Rancho Cordova’s Largest Mixed-Use Project
The Rancho Cordova City Council recently approved final amendments to the Rio Del Oro Specific Plan, the City’s largest land development project. This represents years of dedication and hard work from a multi-disciplinary team of Meyers Nave attorneys, including Adam Lindgren (Rancho Cordova City Attorney), Jose Sanchez (Rancho Cordova Assistant City Attorney), Kate Cook (Rancho Cordova Deputy City Attorney), Tim Cremin (Chair, Meyers Nave Climate Change and Green Initiatives Practice) and Adam Regele (Land Use and Environmental Law Associate). The Council’s extensive approvals included (1) Amendments to the Rio Del Oro Specific Plan, (2) Public Facilities Financing Plan, (3) Amended and Restated Development Agreements, (4) Large Lot Tentative Subdivision Map, (5) Master Phasing Plan, (6) Affordable Housing Plan and (7) Environmental Impact Report Addendum.
Rio Del Oro covers 3,828 acres and includes 12,189 residential units, one high school, two middle schools, six elementary schools, 157 acres of commercial space, 90 acres of business park, 269 acres of industrial park, 510 acres of wetland preserve, 121 acres of community park, 57 acres of neighborhood parks, and 16 miles of trails. Over the next 25 years, the project is expected to increase the City’s population by 40%. It will transform the site from mine tailings to a community of neighborhoods with schools, parks and shopping.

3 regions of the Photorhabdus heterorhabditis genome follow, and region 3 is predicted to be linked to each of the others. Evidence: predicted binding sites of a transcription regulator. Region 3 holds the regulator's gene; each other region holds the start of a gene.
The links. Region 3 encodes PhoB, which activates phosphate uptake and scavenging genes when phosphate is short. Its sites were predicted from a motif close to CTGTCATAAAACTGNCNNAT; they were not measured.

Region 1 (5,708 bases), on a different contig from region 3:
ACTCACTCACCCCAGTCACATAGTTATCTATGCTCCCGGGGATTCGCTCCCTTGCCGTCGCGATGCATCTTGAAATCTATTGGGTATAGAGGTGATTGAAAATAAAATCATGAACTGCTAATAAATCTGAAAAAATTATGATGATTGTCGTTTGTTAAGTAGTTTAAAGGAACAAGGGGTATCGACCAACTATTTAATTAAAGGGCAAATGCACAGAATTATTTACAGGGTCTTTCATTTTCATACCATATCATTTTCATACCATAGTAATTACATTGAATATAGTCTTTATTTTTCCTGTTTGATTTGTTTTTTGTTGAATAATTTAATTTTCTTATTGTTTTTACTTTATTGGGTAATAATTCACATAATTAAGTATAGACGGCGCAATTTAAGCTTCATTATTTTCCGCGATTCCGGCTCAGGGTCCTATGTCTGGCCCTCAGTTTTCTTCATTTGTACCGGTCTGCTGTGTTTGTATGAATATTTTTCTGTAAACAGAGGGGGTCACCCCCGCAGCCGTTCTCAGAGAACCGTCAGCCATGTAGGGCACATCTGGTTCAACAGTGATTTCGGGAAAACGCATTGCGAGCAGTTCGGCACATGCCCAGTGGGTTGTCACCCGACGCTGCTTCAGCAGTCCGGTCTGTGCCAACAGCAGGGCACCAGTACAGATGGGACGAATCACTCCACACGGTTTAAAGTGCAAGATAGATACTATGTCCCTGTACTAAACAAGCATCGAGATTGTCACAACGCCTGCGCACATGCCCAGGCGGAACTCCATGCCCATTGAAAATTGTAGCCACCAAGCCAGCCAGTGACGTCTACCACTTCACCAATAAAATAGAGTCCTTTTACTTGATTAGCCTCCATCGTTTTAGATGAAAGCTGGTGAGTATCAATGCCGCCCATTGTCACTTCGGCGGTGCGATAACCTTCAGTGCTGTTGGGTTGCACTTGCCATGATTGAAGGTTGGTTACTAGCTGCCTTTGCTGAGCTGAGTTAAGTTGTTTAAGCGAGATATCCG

The project began in 2003, Tier One and the original environmental impact report were approved in 2010, and final Tier Two was approved in August 2016. The development can now move forward to begin processing individual projects, which would include small-lot tentative subdivision maps, grading plans, design review and building permits. Ground breaking and construction could start in 2018. As Mayor David Sander stated, “This is a historic day for Rancho Cordova. We are charting a path forward with one of the largest developments in the Sacramento region. Rio Del Oro sets a regional mark for how modern, suburban, upscale development can be done.”